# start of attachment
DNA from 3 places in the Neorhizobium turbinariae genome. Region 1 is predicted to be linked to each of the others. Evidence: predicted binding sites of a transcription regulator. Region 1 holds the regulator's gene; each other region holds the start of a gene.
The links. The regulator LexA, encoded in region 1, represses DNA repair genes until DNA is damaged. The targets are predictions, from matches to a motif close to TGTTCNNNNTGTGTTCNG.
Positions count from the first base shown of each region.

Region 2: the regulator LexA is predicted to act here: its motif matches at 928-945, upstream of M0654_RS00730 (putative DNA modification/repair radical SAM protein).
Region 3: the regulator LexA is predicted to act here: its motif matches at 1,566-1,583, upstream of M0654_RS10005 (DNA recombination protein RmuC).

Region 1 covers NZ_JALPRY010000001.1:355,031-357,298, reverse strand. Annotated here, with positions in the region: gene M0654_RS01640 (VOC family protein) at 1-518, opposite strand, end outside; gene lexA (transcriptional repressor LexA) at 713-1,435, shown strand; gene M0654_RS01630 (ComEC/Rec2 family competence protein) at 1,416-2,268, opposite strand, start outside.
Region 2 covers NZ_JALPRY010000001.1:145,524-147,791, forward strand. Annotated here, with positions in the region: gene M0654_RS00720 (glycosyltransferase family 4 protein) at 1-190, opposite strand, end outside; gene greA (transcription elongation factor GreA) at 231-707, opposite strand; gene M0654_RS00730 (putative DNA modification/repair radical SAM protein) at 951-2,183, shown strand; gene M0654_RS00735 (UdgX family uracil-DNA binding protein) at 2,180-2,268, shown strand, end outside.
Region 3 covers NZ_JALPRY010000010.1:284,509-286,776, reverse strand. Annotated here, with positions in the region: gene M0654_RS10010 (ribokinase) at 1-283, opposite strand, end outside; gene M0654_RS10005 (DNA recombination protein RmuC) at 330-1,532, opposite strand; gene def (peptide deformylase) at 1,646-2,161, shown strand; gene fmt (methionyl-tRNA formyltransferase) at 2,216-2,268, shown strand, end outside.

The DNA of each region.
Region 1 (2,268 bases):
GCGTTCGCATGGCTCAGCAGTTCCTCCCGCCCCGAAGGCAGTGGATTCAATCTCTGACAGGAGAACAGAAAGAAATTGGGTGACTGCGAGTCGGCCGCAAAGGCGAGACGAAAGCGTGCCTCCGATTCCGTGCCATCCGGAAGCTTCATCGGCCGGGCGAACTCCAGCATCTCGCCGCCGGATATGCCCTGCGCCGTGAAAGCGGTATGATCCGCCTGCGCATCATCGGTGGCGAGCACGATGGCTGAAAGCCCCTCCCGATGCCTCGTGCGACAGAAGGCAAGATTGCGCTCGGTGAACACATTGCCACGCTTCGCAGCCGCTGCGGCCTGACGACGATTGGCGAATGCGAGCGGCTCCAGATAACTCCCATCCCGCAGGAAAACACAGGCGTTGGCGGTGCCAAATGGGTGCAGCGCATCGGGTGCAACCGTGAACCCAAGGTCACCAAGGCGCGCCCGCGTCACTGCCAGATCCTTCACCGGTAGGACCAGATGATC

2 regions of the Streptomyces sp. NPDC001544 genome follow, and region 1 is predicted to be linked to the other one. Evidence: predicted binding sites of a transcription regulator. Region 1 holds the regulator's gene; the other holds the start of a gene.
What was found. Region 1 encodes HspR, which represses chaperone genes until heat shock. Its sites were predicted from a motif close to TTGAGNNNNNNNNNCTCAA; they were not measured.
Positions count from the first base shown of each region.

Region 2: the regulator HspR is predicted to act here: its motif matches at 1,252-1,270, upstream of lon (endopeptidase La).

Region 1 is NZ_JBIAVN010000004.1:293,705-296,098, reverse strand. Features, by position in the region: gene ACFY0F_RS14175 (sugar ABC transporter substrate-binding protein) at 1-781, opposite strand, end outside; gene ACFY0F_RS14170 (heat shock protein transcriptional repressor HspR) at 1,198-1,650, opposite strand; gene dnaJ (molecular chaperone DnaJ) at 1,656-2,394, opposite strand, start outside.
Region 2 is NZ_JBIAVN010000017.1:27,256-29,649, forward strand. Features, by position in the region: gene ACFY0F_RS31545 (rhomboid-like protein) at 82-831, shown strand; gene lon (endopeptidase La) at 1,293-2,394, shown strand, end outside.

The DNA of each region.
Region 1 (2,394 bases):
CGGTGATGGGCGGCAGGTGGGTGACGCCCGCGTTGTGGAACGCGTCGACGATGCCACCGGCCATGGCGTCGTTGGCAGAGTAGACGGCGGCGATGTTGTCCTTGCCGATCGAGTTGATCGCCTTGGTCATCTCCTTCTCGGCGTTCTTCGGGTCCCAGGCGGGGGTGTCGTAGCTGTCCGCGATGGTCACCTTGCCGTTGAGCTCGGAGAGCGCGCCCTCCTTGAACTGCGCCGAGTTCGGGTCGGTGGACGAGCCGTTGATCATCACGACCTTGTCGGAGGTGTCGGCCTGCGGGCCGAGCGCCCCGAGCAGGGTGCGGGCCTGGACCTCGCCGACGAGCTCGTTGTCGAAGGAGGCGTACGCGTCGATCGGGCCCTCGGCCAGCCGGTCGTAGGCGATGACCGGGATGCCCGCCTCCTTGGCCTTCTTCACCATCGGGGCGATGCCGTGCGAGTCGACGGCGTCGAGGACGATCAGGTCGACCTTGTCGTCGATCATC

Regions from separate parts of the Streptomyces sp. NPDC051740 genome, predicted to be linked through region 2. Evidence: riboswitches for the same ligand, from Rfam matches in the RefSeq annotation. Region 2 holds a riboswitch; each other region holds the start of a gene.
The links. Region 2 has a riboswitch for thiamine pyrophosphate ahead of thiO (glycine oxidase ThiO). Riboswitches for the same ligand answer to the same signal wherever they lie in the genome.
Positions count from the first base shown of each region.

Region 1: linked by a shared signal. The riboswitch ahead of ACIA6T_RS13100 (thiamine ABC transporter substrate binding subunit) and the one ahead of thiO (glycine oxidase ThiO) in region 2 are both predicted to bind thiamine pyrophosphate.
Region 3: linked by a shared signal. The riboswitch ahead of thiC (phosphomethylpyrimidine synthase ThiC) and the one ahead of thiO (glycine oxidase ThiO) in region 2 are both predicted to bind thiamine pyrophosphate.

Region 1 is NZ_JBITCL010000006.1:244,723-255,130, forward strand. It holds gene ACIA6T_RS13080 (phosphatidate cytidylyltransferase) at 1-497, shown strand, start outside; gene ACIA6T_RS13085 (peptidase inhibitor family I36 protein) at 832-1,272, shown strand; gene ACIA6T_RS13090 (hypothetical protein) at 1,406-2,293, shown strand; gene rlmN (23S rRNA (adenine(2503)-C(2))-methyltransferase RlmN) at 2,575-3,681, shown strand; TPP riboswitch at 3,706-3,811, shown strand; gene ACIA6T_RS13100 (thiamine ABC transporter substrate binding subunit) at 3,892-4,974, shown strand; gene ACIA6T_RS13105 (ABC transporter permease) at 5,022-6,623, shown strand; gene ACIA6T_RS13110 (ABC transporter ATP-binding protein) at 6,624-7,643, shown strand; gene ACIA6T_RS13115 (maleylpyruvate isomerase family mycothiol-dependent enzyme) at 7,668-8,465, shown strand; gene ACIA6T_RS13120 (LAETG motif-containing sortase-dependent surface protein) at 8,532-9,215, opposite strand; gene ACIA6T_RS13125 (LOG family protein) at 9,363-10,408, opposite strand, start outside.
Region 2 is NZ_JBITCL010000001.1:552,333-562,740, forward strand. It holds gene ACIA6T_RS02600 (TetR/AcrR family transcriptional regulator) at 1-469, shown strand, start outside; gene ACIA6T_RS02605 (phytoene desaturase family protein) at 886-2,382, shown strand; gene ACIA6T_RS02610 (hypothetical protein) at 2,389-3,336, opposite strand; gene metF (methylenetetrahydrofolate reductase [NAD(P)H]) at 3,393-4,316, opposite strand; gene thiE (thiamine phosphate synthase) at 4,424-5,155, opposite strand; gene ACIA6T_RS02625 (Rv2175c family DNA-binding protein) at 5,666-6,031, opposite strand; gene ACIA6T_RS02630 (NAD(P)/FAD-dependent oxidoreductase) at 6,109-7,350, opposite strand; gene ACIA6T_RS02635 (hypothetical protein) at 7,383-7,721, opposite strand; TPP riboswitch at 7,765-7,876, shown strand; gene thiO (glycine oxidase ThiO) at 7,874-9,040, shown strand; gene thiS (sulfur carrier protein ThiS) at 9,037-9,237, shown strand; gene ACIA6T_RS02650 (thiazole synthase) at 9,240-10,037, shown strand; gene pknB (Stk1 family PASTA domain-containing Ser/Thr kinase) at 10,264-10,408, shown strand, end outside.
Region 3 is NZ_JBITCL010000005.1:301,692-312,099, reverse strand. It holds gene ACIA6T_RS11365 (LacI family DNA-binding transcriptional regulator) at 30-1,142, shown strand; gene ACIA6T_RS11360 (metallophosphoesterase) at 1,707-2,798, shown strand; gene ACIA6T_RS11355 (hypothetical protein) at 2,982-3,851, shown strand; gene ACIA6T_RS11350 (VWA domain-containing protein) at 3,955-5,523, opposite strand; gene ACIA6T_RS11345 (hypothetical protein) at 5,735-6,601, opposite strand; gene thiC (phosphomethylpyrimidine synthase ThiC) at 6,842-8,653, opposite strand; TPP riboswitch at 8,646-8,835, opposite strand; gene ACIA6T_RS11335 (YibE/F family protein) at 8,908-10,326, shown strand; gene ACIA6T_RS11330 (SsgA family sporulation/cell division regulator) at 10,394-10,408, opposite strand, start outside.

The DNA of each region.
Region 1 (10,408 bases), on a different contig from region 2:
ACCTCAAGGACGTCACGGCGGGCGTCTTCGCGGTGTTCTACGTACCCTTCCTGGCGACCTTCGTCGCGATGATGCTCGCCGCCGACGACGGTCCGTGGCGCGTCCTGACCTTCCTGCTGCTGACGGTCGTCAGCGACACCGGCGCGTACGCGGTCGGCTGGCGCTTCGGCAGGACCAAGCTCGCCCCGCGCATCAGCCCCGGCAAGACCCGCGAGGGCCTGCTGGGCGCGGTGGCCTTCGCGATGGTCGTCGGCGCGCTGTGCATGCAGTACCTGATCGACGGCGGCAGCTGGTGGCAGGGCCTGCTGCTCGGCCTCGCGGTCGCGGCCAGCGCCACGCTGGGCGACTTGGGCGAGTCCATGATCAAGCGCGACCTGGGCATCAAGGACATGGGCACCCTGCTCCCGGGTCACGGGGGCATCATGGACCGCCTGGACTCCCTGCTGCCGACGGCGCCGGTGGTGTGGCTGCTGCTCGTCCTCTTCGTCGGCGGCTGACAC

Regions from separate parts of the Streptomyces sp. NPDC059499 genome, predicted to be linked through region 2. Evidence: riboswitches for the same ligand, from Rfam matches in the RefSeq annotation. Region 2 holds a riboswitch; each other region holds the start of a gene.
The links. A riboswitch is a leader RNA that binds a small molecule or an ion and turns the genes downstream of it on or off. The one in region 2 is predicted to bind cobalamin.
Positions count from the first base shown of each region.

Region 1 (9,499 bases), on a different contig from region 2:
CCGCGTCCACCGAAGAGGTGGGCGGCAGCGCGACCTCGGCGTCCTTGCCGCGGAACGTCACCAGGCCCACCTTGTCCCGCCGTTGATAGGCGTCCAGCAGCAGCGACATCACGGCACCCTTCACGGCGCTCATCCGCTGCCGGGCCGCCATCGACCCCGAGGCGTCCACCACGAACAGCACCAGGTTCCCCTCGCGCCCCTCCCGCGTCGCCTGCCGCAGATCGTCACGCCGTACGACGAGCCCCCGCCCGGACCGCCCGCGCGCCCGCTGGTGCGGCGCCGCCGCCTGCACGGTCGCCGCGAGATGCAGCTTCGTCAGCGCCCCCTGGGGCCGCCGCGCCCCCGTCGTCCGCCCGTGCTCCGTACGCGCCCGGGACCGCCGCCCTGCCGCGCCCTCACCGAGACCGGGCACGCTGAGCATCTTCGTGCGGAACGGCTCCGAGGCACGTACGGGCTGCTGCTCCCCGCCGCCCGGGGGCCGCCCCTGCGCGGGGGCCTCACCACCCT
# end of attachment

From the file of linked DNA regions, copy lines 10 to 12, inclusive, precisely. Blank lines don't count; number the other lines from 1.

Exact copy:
Region 1 (2,268 bases):
GCGTTCGCATGGCTCAGCAGTTCCTCCCGCCCCGAAGGCAGTGGATTCAATCTCTGACAGGAGAACAGAAAGAAATTGGGTGACTGCGAGTCGGCCGCAAAGGCGAGACGAAAGCGTGCCTCCGATTCCGTGCCATCCGGAAGCTTCATCGGCCGGGCGAACTCCAGCATCTCGCCGCCGGATATGCCCTGCGCCGTGAAAGCGGTATGATCCGCCTGCGCATCATCGGTGGCGAGCACGATGGCTGAAAGCCCCTCCCGATGCCTCGTGCGACAGAAGGCAAGATTGCGCTCGGTGAACACATTGCCACGCTTCGCAGCCGCTGCGGCCTGACGACGATTGGCGAATGCGAGCGGCTCCAGATAACTCCCATCCCGCAGGAAAACACAGGCGTTGGCGGTGCCAAATGGGTGCAGCGCATCGGGTGCAACCGTGAACCCAAGGTCACCAAGGCGCGCCCGCGTCACTGCCAGATCCTTCACCGGTAGGACCAGATGATC

2 regions of the Streptomyces sp. NPDC001544 genome follow, and region 1 is predicted to be linked to the other one. Evidence: predicted binding sites of a transcription regulator. Region 1 holds the regulator's gene; the other holds the start of a gene.